Okay, I’m not a fan of Hamlet (really, don’t start me on it,) but it’s got some good quotes to steal and use as post titles.
I’ve been having a lovely email conversation with a fellow writer, and we got onto the topic of motivation and actually getting that first freaking draft written. It’s tough, I’m not going to lie, slogging through something that is mostly pretty ephemeral in my head and getting it onto the page in a way that makes sense. I’ll get stuck, then I’ll mess around on Facebook, or play a video game, or hide in my room and read… but none of that gets a book written. So, in order to actually make forward progress, I’ll to set myself daily goals because I am a firm believer in momentum. (I can still hear my high school physics teacher chanting momentum is a vector in my head. It’s a weird memory to have, but was clearly an effective teaching technique.)
I try to hit my word count every day, and I’m not terribly ambitious so it’s not a huge number of words. NaNoWriMo has a goal of writing 50,000 words in November to finish your novel, and I use that as a basic goal for my books. That translates into 1667 words a day and I’m not in so much of a hurry, so my personal goal is 1000. On a good day when I have an idea of where I’m going, I can get that done easily enough, and often sprint past the NaNo goal as well, but on days where I have to be on, or have too much Adulting to do, or even just am not happy with the scene and how I’m getting from A to B within it, I have difficulty dragging even a handful of words out of my brain.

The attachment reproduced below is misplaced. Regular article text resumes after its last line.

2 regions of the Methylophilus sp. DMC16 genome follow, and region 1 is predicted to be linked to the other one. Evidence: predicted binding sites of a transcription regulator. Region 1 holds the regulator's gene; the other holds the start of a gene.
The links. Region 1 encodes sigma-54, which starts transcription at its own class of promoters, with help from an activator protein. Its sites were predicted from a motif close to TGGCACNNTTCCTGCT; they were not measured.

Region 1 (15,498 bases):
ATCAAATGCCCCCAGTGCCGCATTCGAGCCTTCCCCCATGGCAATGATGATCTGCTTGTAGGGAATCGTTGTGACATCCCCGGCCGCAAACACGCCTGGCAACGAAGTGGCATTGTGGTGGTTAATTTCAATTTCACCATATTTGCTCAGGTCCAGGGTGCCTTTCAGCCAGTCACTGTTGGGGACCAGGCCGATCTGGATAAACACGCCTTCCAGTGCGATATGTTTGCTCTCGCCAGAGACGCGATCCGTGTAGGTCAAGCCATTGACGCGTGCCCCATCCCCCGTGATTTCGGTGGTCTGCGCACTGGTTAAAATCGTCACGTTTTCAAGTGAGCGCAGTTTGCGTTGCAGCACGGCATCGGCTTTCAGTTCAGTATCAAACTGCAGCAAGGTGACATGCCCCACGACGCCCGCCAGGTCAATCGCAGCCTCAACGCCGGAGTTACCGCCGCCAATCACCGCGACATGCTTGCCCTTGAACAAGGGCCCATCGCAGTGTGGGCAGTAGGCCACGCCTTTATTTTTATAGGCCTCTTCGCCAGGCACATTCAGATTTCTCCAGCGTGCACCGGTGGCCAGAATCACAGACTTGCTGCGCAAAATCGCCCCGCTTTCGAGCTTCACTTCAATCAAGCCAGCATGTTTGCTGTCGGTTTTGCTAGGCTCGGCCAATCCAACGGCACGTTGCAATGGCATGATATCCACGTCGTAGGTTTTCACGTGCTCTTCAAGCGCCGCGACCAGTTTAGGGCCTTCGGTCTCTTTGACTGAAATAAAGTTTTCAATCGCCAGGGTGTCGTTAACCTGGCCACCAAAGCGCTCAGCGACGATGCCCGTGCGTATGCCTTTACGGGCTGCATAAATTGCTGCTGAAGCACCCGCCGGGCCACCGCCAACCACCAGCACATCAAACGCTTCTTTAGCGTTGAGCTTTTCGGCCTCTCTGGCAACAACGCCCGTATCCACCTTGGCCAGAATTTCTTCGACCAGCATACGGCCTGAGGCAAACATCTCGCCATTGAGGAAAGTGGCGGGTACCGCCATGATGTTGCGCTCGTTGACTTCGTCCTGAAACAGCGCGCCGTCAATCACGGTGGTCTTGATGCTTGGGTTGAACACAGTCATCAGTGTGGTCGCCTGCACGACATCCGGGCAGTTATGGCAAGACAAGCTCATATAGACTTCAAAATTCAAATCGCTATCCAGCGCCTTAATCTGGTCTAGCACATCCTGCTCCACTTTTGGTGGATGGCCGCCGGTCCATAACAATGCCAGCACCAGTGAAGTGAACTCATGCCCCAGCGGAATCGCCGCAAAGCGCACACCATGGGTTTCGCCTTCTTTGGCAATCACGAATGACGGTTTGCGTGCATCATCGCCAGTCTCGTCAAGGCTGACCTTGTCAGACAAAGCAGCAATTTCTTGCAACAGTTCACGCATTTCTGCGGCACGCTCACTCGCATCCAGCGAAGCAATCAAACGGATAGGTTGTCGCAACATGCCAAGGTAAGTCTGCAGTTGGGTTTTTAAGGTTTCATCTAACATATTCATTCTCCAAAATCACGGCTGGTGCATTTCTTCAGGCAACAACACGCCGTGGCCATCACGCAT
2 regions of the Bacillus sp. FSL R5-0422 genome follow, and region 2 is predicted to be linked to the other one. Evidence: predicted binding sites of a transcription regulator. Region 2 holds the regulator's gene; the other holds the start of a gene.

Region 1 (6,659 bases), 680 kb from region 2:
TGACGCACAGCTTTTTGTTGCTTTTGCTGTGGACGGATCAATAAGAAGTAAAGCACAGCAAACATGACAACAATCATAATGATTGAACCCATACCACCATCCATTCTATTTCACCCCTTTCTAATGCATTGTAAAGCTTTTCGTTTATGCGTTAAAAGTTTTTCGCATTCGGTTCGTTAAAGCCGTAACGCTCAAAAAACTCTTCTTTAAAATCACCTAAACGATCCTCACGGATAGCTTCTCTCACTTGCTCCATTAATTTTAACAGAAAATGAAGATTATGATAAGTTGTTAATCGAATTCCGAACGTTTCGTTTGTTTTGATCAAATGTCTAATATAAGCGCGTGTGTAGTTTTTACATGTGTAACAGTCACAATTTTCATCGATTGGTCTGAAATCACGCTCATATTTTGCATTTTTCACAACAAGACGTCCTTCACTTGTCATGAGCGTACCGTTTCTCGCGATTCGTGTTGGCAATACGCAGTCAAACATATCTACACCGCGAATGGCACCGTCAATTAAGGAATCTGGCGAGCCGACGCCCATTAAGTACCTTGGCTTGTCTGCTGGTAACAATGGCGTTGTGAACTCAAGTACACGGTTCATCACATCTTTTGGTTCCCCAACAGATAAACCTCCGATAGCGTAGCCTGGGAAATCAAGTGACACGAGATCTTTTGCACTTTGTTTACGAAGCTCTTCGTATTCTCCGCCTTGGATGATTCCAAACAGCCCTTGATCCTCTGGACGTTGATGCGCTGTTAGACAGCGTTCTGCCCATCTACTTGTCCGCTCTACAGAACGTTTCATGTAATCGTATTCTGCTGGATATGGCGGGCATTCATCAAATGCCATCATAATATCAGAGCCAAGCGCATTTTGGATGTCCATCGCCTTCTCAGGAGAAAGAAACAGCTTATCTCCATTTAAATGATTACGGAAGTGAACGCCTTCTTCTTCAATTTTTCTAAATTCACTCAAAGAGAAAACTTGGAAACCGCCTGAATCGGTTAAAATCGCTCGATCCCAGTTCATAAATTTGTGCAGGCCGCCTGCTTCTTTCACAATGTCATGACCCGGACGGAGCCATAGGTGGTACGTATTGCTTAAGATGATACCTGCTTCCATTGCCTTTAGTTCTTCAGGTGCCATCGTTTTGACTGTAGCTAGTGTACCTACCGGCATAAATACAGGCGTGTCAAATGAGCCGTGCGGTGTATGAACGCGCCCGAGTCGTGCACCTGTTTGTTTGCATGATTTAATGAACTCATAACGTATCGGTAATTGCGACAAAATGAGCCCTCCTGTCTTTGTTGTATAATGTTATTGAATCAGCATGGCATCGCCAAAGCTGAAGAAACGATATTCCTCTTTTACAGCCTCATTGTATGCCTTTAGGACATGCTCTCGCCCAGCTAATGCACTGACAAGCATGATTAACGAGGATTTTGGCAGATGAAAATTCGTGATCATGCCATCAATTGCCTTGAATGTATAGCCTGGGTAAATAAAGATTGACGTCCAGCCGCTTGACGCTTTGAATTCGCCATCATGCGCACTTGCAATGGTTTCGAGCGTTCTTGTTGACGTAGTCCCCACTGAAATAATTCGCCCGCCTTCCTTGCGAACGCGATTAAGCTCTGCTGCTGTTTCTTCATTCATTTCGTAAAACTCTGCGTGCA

The other end of it, of course, is that I seem to have trouble stretching my books out to actual novel length. Granted, the definition of ‘novel length’ itself is pretty unsettled. NaNoWriMo defines it as a story of 50,000 words or more. Writer’s Digest seems to advocate for 80,000 words. Many books in Kindle Unlimited list their word counts and I see 90,000, 100,000, even use to 140,000 on a pretty regular basis. Makes me feel a bit self-conscious about my short books.
But, I always remind myself that it’s not the word count that’s important. It’s the story, and if I can serve the story best by using fewer words, then so be it. I’m not writing epic fantasy. For one thing, it’s not my strong suit and for another, I’d never make it to the 100,000+ words that those stories tend to take. NaNoWriMo has set a bar at 50K and that’s been pretty generally accepted, so I aim just slightly higher at 55K. I might hit that and I might not, and then editing changes everything.
For now, I’ve got about 10K down, 45K left to go on this one.